Experts can play an important part in helping misguided humans. I have, however, had my share of questionable experts try and help me with my two Burmese cats. I wish to point out that my now departed black rescue cats never required external analysis. They were very accepting of daily life.
When our uncommon red Burmese, Italy, joined our household 6 years ago, it did not go well for all. My old black cats never got anxious about his arrival, and provided that food, water and love remained in ample supply for all, he was a welcome albeit very noisy addition.
It was the lilac Burmese, India, who turned into a cat-dragon. I consulted an animal communicator and he said I was wrong (my fault….a common theme) to have thought she needed a younger cat to “play” with. She was very happy with the older black cats. I had brought her a problem I was told. You see, she is a pensive older soul and the kitten was an inexperienced young soul in need of her wisdom. India had no inclination to teach him and found his fumbling a nuisance. But it was too late; he was part of the family.
India started to spray on the inside of the kitchen door. Odd for a female cat but it happened. We consulted a bedraggled chap called John. He came recommended as an animal behaviouralist and arrived at our flat in a vehicle held together with cable-ties. He looked like he needed a good scrub with a cake of Sunlight soap. His mouth was so foul that I told my step-son to hide away in his room. John, while eating all my marshmallow eggs, explained that this was all about me. The theme that kept cropping-up.
Without even meeting the cat or kitten in question, or seeing a photograph of them, he pronounced that India was….gasp…in love with my husband. Her behaviour had nothing to do with the kitten. Apparently I sat too close to my husband on the couch, and so it carried on. In essence, I was to be banished to the garage if peace was to reign.
Peace did reign a year or so later when we realised that all India wanted was to sit in a garden and she was annoyed that the evil neighbours’ cats were marking territory on the outside of the kitchen door. Quite a simple explanation and one that did not point a finger at me. It would have saved me quite a few marshmallow eggs and John’s charlatan fee if I had thought logically about the problem.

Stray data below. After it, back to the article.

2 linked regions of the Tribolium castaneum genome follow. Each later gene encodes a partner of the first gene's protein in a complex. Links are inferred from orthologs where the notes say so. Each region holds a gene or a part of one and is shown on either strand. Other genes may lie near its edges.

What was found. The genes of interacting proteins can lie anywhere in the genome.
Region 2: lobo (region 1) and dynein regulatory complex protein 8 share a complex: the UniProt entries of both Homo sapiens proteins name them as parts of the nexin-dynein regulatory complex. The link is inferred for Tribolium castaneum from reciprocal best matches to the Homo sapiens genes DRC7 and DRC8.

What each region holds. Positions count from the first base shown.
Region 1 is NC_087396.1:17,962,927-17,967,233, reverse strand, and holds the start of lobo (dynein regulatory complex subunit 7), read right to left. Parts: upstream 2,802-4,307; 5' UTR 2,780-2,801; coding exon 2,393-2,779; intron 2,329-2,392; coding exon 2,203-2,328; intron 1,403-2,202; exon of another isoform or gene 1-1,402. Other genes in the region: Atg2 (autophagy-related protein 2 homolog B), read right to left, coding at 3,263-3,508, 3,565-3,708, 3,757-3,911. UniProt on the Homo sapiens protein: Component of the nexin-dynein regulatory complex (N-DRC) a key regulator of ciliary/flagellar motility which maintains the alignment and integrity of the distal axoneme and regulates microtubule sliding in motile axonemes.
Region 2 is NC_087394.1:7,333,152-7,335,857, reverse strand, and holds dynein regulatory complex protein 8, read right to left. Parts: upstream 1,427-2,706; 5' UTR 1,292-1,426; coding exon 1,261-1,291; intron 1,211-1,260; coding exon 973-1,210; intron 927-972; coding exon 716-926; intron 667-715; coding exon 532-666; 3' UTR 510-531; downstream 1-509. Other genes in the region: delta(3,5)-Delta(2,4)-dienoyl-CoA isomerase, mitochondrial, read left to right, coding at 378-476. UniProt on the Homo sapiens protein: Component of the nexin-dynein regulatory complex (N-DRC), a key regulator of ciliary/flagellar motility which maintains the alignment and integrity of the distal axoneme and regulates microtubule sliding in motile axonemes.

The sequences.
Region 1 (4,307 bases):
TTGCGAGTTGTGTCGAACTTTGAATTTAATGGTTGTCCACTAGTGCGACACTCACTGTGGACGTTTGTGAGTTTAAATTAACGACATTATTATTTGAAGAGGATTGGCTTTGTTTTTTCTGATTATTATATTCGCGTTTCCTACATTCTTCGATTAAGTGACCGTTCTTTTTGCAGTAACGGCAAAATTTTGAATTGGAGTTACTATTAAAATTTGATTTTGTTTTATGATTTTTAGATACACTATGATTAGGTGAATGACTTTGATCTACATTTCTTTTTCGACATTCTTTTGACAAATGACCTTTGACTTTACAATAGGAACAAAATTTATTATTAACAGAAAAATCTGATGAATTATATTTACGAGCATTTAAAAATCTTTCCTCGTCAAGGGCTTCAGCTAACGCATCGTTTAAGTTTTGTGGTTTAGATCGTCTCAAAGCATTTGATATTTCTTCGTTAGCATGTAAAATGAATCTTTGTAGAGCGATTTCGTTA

There is a further incident that I must come clean about and it is non-vegan although I was not one at the time. You see, our little red kitten (with his fur the colour of cornflakes and milk) was so perfect and beautiful that I entered him in cat shows. His second show was a huge success. Not only was he Kitten of the Day, Best Cat on Show, he was Cat of the Day. I remember looking at the huge shiny rosettes the size of dinner plates and beaming with pride. There was a problem however…
Our sweet red kitten became a lunatic in a cage. When judges passed by he would hiss, growl and show his fangs. I was popping Calmettes by the handful, he was being given rescue remedy, valerian and potions; he even drew blood when my husband tried to console him. In the car on the way home from a show, he was calm as ever.
Between this winning show and the next I took him to the local shopping centre in his cat carrier and in a trolley, to get him used to strange places and sounds. He was after all, now in the running for South Africa’s Cat of the Year. All I could see were rosettes, trophies and photos in local cat magazines. In preparation for the next qualifying show, I consulted another animal communicator (note that they are different to behaviouralists) and in a terribly camp fashion he explained the reason behind our kitten’s bad behavior:
“Darling, this is all about you. Your kitten knows he is beautiful. But why do you have to share it, he wants to know. You need to work on yourself and leave him alone!“
You know, he was right. For good measure we did one last cat show. Instead of metal cages, the cats and kittens were in enclosures made of a tent type fabric. All the other 90 cats and kittens on show sat or slept in their enclosures except Italy. From the back of the hall, you could see our red kitten attacking the sides of his enclosure and it swayed. Everyone knew me by then as “the owner of THAT red kitten”, followed by “Shame“.
I withdrew him from final judging at that show as neither myself nor the judges could handle him. His final report card said: “Such a perfect kitten. Pity about his attitude problem.“
The problem of course was me. Not him. ॐ